3) Daily death leads to the cross…
… and to ultimate glory. The statement Jesus makes in verse 23 is very strange indeed. One of the great mysteries of following Jesus is that our symbol of total victory and endless power is a tool that was used by rulers to put futility, shame, scorn, weakness and death onto its bearer. The cross was the worst and most horrific form of capital punishment, and with this terrible instrument Jesus proclaims that His crucifixion is the moment of God’s greatest glory. Have you ever thought about how strange this is? Jesus CELEBRATES His own death: He celebrates His completion of the work God gave Him to do; He celebrates the mercy He pours out on it; He celebrates His victory over sin and (eternal) death; but above all Jesus celebrates the GLORY OF GOD expressed and proclaimed on the cross.
Jesus (and our) chief end was to glorify God, and He does this PERFECTLY by going to the cross. Do you believe this about your life - that your ultimate humility, that your complete and utter submission, that your death is the means of bringing greatest glory (honour, praise, worship, renown, fame, etc.) to God? So not only is death the call of Jesus on our life, and not only does death release incredible power (both in Christ and in us), but it also bring the highest and most excellent glory to God. As a Christ-follower, what death could I die that would lead to a bright and beautiful display of the glory of God? What does that look like as a parent… as a teenager… as a student… as a business-person… as a leader?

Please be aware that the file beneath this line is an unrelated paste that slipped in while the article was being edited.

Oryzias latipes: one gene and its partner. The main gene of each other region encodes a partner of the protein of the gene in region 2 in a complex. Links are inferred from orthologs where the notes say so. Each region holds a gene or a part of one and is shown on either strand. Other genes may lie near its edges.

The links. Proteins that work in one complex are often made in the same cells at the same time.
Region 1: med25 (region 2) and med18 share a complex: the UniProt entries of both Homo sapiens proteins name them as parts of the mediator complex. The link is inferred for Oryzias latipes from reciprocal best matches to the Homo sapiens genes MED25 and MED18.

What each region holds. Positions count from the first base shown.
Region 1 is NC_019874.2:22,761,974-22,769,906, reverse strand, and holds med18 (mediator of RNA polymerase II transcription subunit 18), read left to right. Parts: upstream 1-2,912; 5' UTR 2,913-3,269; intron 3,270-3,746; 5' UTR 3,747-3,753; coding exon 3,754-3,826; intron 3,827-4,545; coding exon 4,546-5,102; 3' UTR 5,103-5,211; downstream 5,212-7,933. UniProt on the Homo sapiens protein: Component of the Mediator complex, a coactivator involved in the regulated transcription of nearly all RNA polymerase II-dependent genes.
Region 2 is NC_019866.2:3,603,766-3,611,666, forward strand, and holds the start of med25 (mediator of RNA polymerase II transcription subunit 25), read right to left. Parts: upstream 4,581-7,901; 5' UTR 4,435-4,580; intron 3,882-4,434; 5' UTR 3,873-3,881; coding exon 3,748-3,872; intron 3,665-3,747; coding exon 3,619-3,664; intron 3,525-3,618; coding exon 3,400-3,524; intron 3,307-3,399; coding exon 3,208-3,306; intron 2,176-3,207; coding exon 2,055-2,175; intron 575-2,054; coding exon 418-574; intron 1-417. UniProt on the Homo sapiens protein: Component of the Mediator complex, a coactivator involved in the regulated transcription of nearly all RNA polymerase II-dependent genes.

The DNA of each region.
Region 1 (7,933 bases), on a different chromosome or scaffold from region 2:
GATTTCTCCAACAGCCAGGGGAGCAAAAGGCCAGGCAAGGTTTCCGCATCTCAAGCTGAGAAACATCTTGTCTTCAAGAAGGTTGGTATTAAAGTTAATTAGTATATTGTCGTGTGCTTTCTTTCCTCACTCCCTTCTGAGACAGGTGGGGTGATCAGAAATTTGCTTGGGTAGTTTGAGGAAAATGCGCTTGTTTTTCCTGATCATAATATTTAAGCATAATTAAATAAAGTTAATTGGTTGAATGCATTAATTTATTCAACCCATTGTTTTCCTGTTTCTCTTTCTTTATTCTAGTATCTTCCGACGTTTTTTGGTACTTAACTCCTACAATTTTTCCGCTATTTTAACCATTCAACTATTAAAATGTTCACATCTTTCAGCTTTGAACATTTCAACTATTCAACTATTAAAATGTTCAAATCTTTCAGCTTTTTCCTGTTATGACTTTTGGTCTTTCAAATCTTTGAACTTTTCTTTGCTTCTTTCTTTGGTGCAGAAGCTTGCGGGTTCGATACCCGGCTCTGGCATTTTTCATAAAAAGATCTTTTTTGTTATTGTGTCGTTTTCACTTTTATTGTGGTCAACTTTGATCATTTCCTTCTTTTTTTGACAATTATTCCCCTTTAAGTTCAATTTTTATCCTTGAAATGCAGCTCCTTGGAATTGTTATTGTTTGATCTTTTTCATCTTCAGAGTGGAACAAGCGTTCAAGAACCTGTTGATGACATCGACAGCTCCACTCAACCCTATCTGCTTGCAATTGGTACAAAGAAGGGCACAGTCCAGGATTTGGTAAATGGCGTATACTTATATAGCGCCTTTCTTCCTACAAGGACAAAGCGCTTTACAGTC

Sanctification is more than holiness… it is a live lived in view of Jesus’ determined march to His own death on the cross. Sanctification starts with our own resolve to follow Him into that life-changing death to self, alive to God, GLORY-to-God life that we’ve been longing for.